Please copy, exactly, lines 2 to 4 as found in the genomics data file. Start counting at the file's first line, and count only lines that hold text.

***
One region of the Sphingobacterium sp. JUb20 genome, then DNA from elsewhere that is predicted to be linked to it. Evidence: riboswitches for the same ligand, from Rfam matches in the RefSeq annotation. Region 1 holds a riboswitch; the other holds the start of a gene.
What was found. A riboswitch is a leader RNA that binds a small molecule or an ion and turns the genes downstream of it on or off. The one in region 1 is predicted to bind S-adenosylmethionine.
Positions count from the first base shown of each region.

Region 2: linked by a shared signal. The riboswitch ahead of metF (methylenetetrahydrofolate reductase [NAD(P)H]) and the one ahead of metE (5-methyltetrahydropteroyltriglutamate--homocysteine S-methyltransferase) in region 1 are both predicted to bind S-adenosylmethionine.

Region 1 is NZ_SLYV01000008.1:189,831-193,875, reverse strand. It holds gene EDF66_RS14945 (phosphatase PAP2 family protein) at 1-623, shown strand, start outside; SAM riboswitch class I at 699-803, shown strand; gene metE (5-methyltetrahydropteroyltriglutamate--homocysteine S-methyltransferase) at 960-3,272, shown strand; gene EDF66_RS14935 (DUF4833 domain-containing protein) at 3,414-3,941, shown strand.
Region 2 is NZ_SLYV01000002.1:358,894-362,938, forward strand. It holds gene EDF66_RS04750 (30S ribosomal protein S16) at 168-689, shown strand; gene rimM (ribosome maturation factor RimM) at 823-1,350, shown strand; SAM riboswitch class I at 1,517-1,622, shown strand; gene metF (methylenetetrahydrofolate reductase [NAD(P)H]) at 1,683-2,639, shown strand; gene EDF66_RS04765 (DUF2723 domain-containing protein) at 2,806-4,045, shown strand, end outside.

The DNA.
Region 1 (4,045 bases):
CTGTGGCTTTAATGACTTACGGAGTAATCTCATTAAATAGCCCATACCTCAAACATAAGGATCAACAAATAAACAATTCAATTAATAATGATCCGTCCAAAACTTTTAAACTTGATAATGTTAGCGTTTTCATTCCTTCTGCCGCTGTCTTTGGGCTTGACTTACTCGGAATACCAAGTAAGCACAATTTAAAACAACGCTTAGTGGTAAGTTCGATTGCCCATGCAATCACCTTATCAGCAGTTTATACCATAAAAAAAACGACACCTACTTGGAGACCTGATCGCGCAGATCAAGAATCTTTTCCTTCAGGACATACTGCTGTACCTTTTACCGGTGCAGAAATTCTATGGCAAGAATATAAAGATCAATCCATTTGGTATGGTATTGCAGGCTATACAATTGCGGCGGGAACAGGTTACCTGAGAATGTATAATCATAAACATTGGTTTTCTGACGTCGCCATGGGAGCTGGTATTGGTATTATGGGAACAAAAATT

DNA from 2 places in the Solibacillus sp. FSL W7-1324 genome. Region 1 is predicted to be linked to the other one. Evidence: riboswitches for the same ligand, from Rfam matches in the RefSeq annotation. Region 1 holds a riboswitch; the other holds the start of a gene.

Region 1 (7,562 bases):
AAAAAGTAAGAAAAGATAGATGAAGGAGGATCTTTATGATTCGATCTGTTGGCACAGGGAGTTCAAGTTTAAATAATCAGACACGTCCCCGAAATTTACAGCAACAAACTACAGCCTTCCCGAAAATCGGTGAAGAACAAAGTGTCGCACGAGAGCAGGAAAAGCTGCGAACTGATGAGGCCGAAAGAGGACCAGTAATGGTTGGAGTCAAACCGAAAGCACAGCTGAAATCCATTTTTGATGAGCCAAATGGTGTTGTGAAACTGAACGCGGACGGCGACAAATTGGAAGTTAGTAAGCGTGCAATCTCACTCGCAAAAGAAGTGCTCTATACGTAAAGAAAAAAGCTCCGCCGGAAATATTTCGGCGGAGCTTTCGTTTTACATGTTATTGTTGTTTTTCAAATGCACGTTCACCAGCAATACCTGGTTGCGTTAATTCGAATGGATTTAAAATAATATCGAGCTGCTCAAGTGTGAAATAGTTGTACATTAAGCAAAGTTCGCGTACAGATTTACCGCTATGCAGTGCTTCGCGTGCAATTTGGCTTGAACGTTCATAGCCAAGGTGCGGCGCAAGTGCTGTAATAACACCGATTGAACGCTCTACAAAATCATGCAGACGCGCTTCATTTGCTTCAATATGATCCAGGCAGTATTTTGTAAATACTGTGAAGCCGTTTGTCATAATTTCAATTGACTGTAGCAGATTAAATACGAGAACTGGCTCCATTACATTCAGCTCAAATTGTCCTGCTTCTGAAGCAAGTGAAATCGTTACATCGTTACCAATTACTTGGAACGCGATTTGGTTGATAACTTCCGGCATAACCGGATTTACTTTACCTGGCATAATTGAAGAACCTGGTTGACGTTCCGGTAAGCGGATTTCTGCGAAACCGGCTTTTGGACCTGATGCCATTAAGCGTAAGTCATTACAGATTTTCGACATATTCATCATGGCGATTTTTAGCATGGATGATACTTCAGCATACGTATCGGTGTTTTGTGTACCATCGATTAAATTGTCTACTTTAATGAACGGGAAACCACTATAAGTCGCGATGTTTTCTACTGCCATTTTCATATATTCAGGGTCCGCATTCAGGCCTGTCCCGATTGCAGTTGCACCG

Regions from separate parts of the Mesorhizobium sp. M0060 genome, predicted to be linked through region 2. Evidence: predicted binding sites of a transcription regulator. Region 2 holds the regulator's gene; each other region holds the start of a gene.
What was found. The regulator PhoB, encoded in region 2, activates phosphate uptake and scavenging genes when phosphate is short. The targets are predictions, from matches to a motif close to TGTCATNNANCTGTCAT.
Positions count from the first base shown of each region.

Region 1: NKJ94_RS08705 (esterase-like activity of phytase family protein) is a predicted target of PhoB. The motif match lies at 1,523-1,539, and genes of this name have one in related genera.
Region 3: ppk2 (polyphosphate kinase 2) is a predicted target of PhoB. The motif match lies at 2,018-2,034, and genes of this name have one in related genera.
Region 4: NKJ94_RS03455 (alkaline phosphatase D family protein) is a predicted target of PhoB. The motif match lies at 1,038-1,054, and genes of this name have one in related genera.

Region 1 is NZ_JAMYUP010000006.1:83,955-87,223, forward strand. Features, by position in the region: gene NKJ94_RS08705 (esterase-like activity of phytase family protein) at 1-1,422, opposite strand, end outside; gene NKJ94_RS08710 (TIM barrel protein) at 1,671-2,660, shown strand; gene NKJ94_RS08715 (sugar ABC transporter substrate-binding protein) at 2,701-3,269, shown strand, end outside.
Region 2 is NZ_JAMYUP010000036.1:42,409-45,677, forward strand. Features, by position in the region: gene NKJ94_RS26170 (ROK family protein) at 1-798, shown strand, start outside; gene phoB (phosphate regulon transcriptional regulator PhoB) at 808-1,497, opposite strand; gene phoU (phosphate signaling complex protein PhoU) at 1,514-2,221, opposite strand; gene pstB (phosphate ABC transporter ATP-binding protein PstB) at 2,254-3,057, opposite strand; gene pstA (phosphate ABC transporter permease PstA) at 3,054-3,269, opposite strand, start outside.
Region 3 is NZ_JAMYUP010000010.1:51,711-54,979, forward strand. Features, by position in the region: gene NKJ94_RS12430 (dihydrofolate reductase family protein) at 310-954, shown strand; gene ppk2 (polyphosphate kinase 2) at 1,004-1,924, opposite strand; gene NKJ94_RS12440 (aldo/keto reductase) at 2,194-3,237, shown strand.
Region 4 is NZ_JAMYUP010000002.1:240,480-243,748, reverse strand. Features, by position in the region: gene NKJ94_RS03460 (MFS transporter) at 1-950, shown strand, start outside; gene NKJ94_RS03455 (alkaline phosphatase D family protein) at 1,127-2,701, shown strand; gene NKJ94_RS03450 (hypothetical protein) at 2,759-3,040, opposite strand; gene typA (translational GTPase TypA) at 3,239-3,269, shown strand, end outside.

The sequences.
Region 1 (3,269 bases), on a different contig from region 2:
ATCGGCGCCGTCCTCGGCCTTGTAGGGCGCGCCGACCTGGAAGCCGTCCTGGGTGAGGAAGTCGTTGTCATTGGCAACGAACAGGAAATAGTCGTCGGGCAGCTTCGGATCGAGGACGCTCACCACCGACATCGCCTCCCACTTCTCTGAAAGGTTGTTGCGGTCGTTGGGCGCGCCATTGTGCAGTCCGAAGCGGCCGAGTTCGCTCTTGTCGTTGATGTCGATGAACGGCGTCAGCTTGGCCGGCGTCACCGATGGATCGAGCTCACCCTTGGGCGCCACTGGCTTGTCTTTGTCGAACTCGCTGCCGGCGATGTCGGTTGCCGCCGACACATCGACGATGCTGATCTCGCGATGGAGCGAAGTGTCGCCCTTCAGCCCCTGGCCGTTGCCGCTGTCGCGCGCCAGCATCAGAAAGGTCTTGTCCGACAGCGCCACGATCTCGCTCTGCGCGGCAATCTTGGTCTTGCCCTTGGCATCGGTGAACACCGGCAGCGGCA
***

What was found. A riboswitch is a leader RNA that binds a small molecule or an ion and turns the genes downstream of it on or off. The one in region 1 is predicted to bind S-adenosylmethionine.
Positions count from the first base shown of each region.

Region 2: linked by a shared signal. The riboswitch ahead of metF (methylenetetrahydrofolate reductase [NAD(P)H]) and the one ahead of metE (5-methyltetrahydropteroyltriglutamate--homocysteine S-methyltransferase) in region 1 are both predicted to bind S-adenosylmethionine.